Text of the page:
Baseball has steroids. NBA players don’t play defense during the regular season. No one can even hold a candle to Tiger. And the No Fun League (or National Felon League, whichever you prefer) is exactly that.

Tennis, well, I can’t seem to find a current flaw. And I think these two have something to do with it.

Saturday, July 5, 2008

Tomorrow's tennis too good to miss

We love our Chevys, Fords, and Freedom Fries, especially around the 4th of July. We love our baseball, our Tiger Woods, and our red, white, and blue. We’ll root for our swimmers in August, even when we don’t know the difference between the breast stroke and the butterfly.

We’re all proud to be Americans for one reason or another. But to the sports fan who’s disappointed that neither Andy Roddick nor James Blake will be playing in tomorrow’s Wimbledon Final, I have one piece of advice: Get up, and watch anyway.

Tomorrow’s Federer-Nadal matchup exemplifies everything great about sports. No. 1 vs. No. 2. The master vs. the apprentice (although Federer’s only four years older than Nadal and is still only 26). Two great competitors and athletes facing off on tennis’s biggest stage.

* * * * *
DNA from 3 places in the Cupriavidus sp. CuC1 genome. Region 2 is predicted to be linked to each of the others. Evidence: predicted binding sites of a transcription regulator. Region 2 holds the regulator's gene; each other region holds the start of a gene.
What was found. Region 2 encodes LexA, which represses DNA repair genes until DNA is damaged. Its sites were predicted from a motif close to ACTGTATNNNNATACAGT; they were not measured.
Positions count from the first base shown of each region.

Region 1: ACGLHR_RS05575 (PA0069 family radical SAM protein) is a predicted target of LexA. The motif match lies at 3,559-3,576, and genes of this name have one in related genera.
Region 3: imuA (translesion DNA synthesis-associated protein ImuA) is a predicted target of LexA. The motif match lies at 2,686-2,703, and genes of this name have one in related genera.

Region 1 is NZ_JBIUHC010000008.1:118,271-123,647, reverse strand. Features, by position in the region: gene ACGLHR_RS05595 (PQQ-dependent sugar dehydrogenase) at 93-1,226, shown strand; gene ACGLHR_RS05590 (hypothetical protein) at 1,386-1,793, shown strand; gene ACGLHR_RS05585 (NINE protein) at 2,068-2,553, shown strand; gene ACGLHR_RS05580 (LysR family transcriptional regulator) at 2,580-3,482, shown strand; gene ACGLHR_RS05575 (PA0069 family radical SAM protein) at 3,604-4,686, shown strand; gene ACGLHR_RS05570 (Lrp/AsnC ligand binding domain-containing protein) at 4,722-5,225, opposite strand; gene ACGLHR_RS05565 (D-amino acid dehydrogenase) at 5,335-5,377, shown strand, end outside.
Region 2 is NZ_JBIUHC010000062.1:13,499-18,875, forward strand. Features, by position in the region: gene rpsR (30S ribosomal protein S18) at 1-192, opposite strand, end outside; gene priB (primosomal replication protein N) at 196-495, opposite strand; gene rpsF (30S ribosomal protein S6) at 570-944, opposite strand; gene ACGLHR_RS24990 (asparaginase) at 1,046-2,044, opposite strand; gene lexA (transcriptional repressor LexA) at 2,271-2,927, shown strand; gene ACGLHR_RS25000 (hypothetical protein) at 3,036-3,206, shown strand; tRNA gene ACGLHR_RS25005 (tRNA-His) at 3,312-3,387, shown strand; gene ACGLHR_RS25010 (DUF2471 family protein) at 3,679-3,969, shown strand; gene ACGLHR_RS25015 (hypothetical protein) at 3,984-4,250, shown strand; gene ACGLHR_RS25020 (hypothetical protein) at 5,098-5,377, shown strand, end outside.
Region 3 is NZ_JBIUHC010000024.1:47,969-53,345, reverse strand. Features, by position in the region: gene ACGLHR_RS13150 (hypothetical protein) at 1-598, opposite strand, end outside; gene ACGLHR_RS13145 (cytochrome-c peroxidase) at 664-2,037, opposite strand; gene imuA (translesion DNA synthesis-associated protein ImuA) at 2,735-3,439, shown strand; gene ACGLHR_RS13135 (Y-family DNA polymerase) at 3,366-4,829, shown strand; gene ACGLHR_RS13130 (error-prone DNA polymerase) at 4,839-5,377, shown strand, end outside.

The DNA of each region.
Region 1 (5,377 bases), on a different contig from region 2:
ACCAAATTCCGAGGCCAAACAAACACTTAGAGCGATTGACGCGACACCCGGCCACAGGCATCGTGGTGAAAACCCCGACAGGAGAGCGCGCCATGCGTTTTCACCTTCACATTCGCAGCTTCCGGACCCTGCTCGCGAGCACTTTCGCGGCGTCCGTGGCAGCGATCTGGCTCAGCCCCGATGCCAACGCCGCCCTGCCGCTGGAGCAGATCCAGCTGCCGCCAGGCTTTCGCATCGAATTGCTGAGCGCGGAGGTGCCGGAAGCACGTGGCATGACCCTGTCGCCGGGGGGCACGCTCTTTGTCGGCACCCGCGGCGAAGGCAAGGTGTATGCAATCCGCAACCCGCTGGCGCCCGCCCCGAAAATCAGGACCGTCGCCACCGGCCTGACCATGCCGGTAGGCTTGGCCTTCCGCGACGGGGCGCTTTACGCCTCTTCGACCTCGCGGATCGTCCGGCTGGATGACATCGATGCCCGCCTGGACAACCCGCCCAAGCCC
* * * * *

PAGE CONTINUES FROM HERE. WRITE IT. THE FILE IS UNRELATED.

Tennis right now is everything that golf isn’t. There is no Nadal in golf to challenge Mr. Woods. This is the Borg-Connors-McEnroe, Sampras-Agassi rivalry that makes individual sports so great. Federer has one a million matches in a row on grass. Nadal owns him on clay at the French. Federer is the greatest, most dominant competitor not to swing a nine-iron this decade. Nadal is poised to prove that he can compete with numero uno any time, any place.

The Swiss hits from the right side with a devastating one-handed backhand similar to none. The Spaniard is a southpaw with a little-engine-that-could mentality and a left bicep the size of Shaq’s left foot.

Both hit shots that will make you leave your seat and both want this title more than the Cheeseheads miss their Holy One.

Tiger won’t be in red tomorrow and the Sawks-Yanks don't start ‘til sundown. No one will be chanting “U-S-A!” in London tomorrow. Nonetheless, I’ll be up at eight.

And if you call yourself a sports fan, I suggest you do the same.